Case in point: Jennifer Lawrence and the Greater Reddit community. If you want to see a textbook example of the volatility of collective thought, the news-aggregator community Reddit is the perfect case study. In 2015, Ms. Lawrence was far and away the most beloved actress on Reddit. Maybe even Reddit’s favorite person. A talented performer; whip smart and attractive with a girl next door/devil may care quality. You could not go 2 minutes on the website without someone fawning over her. And then disaster. Ms. Lawrence acted like a tired, imperfect human being for a few seconds. Unfortunately, it was caught on camera. During a press conference at the 2016 Golden Globes, she scolded a member of the press for using his phone whilst he asked her a question. 2eddae_979307493410435cbcb7e16f5c9b1821~mv2

You can see the incident here. Just like that, she was a pariah, and she still hasn’t quite climbed back from that. Ms. Lawrence is still a talented actress. She’s still whip smart and has the devil may care attitude, but because the Reddit community had deemed her actions untenable, her stock plummeted.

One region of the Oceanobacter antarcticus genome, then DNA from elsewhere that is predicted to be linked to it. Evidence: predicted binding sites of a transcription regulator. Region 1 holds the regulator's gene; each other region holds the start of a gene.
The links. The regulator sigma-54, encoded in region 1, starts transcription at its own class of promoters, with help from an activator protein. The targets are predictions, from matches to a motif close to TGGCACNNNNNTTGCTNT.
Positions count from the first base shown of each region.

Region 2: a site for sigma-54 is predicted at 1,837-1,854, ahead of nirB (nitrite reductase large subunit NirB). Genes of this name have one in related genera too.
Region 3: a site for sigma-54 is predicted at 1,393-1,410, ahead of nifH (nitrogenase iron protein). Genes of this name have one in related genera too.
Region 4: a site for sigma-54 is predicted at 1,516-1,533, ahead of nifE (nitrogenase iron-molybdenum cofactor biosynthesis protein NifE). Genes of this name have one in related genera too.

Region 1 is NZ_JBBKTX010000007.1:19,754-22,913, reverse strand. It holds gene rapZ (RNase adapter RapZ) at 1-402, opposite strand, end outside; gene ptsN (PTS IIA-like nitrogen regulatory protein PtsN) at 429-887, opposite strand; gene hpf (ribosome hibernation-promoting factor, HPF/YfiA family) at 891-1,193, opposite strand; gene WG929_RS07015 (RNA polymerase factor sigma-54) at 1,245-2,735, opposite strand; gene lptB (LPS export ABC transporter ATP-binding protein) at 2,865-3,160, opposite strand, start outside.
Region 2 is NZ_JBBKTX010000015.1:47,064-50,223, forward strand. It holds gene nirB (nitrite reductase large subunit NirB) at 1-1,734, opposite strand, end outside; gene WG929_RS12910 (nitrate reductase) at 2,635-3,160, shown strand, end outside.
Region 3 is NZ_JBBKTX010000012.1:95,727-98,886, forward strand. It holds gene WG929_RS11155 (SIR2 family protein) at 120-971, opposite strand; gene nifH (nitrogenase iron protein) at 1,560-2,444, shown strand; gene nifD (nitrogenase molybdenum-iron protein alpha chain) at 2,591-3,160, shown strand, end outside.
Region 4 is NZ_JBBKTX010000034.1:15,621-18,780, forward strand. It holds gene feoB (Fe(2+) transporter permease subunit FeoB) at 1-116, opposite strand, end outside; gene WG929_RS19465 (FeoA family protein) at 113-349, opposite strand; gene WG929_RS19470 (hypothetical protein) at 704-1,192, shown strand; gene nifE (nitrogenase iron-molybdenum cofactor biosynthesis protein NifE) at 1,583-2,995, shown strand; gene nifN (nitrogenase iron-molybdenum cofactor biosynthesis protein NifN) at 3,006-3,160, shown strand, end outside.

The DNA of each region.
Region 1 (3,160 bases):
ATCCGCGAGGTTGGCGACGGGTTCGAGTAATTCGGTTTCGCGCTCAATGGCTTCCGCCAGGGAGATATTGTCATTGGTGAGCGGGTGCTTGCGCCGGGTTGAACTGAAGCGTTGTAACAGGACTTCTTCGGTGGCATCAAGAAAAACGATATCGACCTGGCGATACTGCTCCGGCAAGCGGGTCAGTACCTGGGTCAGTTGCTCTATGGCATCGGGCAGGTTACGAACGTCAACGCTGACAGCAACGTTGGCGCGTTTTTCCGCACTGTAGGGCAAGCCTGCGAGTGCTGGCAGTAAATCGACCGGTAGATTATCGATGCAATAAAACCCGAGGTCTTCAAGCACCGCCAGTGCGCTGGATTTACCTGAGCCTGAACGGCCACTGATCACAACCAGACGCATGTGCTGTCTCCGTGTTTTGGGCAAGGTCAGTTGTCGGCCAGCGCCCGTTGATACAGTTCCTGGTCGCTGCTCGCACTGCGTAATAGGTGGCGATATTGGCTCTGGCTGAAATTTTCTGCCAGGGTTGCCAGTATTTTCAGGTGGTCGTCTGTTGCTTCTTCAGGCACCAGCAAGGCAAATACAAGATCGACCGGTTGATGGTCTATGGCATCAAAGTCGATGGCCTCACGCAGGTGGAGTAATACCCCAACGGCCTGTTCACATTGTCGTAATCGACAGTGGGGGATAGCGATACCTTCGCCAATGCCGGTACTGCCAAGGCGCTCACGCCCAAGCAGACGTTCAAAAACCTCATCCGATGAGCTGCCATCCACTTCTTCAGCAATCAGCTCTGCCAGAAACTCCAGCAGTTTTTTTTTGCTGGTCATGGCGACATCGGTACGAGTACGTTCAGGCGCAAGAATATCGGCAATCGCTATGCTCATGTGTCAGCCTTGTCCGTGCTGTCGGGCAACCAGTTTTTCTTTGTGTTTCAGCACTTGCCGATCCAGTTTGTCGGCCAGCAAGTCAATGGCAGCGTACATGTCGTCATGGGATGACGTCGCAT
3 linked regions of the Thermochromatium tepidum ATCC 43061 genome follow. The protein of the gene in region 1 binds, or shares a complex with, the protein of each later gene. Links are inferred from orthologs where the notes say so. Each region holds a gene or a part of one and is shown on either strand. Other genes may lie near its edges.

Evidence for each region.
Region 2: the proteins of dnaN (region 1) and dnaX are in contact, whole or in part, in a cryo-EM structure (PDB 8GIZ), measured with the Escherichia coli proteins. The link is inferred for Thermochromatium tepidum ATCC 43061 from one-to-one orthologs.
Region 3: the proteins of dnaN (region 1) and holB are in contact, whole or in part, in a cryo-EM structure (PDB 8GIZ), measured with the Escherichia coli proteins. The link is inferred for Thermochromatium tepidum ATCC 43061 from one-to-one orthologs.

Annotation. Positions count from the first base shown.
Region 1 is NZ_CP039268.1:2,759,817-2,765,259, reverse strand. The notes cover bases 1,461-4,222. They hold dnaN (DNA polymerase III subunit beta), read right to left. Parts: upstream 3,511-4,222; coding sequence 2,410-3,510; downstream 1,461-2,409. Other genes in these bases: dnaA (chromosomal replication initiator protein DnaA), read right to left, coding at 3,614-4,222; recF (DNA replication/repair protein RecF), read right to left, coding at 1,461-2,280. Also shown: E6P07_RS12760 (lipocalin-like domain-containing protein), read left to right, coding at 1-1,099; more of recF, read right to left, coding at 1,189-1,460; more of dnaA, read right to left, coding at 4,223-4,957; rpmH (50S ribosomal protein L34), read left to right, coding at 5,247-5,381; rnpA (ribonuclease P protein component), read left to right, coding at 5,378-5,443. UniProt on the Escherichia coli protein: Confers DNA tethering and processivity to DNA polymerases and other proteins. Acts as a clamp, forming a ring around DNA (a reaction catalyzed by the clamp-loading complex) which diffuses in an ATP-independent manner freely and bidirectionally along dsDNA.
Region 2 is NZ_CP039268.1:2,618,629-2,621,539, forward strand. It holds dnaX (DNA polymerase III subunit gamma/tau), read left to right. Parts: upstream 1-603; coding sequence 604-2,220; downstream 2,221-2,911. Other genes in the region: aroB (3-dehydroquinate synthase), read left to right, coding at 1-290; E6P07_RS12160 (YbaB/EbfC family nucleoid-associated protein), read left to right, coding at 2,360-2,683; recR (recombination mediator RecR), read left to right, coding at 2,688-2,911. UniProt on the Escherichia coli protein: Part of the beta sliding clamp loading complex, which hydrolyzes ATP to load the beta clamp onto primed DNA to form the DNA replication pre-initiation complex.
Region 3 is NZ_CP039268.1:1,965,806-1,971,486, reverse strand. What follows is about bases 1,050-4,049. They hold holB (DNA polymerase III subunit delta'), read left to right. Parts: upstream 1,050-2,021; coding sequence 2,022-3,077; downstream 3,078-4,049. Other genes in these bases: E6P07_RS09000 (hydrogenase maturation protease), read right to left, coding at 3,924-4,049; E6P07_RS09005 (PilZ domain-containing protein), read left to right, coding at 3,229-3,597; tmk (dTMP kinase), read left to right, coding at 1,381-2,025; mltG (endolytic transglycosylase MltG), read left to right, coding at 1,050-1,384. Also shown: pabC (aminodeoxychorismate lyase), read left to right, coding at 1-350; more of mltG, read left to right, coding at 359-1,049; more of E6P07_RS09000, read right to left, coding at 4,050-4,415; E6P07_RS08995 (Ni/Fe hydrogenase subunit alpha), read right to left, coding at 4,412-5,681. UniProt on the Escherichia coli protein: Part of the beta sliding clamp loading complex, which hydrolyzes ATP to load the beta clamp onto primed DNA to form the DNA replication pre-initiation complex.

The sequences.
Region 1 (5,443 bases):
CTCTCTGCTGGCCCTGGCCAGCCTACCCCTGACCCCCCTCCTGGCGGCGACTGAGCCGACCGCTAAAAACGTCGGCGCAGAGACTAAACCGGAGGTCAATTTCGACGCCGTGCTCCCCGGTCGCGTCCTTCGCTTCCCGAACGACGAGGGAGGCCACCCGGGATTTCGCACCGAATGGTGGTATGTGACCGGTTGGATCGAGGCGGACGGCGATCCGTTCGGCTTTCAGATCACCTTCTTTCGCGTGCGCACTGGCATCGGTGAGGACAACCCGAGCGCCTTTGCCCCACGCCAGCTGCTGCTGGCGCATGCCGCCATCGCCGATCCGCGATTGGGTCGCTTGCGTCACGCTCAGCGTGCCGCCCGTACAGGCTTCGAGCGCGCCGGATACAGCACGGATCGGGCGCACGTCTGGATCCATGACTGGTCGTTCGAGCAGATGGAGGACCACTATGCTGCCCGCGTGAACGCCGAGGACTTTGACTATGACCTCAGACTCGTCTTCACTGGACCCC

This psychology, this collective perception, is what makes things like reviews so powerful. We want to believe that we’re 100% autonomous. We want to believe that every decision we make is an objective decision. Our own decision.

It’s just not the case. We rely on exterior factors, like reviews, to shape our decisions.

Take our company, for example. We think our software is the best on the market. Objectively, it might be. But it doesn’t matter until we have four or five or 50 clients that will attest to that fact. Intrinsic value is only as good as the value that has been assigned by others. We want to buy what everyone else is buying and, in turn, telling us to buy.


Final example: There was a piece written in the 1970’s by American sociologist and professor, Mark Granovetter entitled, Threshold Models of Collective Behavior. It’s a fascinating study in why we won’t do things until our social threshold is met. The paper uses the example of a riot, and how even the least likely to participate in a riot (ie: your grandmother) will eventually be convinced if their social threshold is met. Social in silico breaks down this part of paper really well. The first time I heard about threshold models was from Malcom Gladwell’s Revision History podcast, in the episode “The Big Man Can’t Shoot.” The podcast talked about how Wilt Chamberlain, one of the greatest basketball players of all time, could have been even better if he just shot his free throws differently. See, Chamberlain was a poor free throw shooter but was markedly better when he shot underhanded. But because no one else was doing it, he stopped shooting underhanded against his better interest. Value is perception. Nothing else. Chamberlain valued his coolness more than his job performance.

2) How to Gather More Reviews